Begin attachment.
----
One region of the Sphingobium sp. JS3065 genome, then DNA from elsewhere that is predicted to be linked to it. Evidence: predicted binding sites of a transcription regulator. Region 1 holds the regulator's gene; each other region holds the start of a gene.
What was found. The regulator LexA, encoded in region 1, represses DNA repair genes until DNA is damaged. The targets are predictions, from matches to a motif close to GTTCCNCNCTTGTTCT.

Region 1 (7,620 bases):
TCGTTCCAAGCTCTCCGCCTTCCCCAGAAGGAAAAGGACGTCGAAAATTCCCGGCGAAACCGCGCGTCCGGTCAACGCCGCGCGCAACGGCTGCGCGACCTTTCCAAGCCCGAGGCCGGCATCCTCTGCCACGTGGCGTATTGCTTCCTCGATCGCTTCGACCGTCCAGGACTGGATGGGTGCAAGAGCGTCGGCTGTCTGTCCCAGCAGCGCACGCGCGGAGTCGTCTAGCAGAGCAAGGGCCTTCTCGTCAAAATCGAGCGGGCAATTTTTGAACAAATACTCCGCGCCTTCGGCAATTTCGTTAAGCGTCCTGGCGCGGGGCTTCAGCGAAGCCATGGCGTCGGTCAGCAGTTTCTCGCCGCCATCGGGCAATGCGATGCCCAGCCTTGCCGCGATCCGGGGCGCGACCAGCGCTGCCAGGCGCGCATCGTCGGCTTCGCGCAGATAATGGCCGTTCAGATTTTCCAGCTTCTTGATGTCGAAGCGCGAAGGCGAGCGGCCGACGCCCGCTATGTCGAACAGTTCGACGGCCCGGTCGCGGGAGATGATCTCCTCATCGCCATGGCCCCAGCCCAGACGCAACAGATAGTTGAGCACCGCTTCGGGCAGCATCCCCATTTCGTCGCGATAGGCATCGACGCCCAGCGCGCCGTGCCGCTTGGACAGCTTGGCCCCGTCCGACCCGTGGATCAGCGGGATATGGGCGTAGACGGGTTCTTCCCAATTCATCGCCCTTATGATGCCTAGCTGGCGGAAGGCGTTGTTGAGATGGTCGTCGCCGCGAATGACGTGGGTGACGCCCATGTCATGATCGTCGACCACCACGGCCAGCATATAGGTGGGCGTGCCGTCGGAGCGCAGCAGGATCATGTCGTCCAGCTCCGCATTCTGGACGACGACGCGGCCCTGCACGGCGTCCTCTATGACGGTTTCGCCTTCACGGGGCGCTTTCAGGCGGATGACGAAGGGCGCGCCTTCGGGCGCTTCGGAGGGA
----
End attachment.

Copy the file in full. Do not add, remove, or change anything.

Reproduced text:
One region of the Sphingobium sp. JS3065 genome, then DNA from elsewhere that is predicted to be linked to it. Evidence: predicted binding sites of a transcription regulator. Region 1 holds the regulator's gene; each other region holds the start of a gene.
What was found. The regulator LexA, encoded in region 1, represses DNA repair genes until DNA is damaged. The targets are predictions, from matches to a motif close to GTTCCNCNCTTGTTCT.

Region 1 (7,620 bases):
TCGTTCCAAGCTCTCCGCCTTCCCCAGAAGGAAAAGGACGTCGAAAATTCCCGGCGAAACCGCGCGTCCGGTCAACGCCGCGCGCAACGGCTGCGCGACCTTTCCAAGCCCGAGGCCGGCATCCTCTGCCACGTGGCGTATTGCTTCCTCGATCGCTTCGACCGTCCAGGACTGGATGGGTGCAAGAGCGTCGGCTGTCTGTCCCAGCAGCGCACGCGCGGAGTCGTCTAGCAGAGCAAGGGCCTTCTCGTCAAAATCGAGCGGGCAATTTTTGAACAAATACTCCGCGCCTTCGGCAATTTCGTTAAGCGTCCTGGCGCGGGGCTTCAGCGAAGCCATGGCGTCGGTCAGCAGTTTCTCGCCGCCATCGGGCAATGCGATGCCCAGCCTTGCCGCGATCCGGGGCGCGACCAGCGCTGCCAGGCGCGCATCGTCGGCTTCGCGCAGATAATGGCCGTTCAGATTTTCCAGCTTCTTGATGTCGAAGCGCGAAGGCGAGCGGCCGACGCCCGCTATGTCGAACAGTTCGACGGCCCGGTCGCGGGAGATGATCTCCTCATCGCCATGGCCCCAGCCCAGACGCAACAGATAGTTGAGCACCGCTTCGGGCAGCATCCCCATTTCGTCGCGATAGGCATCGACGCCCAGCGCGCCGTGCCGCTTGGACAGCTTGGCCCCGTCCGACCCGTGGATCAGCGGGATATGGGCGTAGACGGGTTCTTCCCAATTCATCGCCCTTATGATGCCTAGCTGGCGGAAGGCGTTGTTGAGATGGTCGTCGCCGCGAATGACGTGGGTGACGCCCATGTCATGATCGTCGACCACCACGGCCAGCATATAGGTGGGCGTGCCGTCGGAGCGCAGCAGGATCATGTCGTCCAGCTCCGCATTCTGGACGACGACGCGGCCCTGCACGGCGTCCTCTATGACGGTTTCGCCTTCACGGGGCGCTTTCAGGCGGATGACGAAGGGCGCGCCTTCGGGCGCTTCGGAGGGA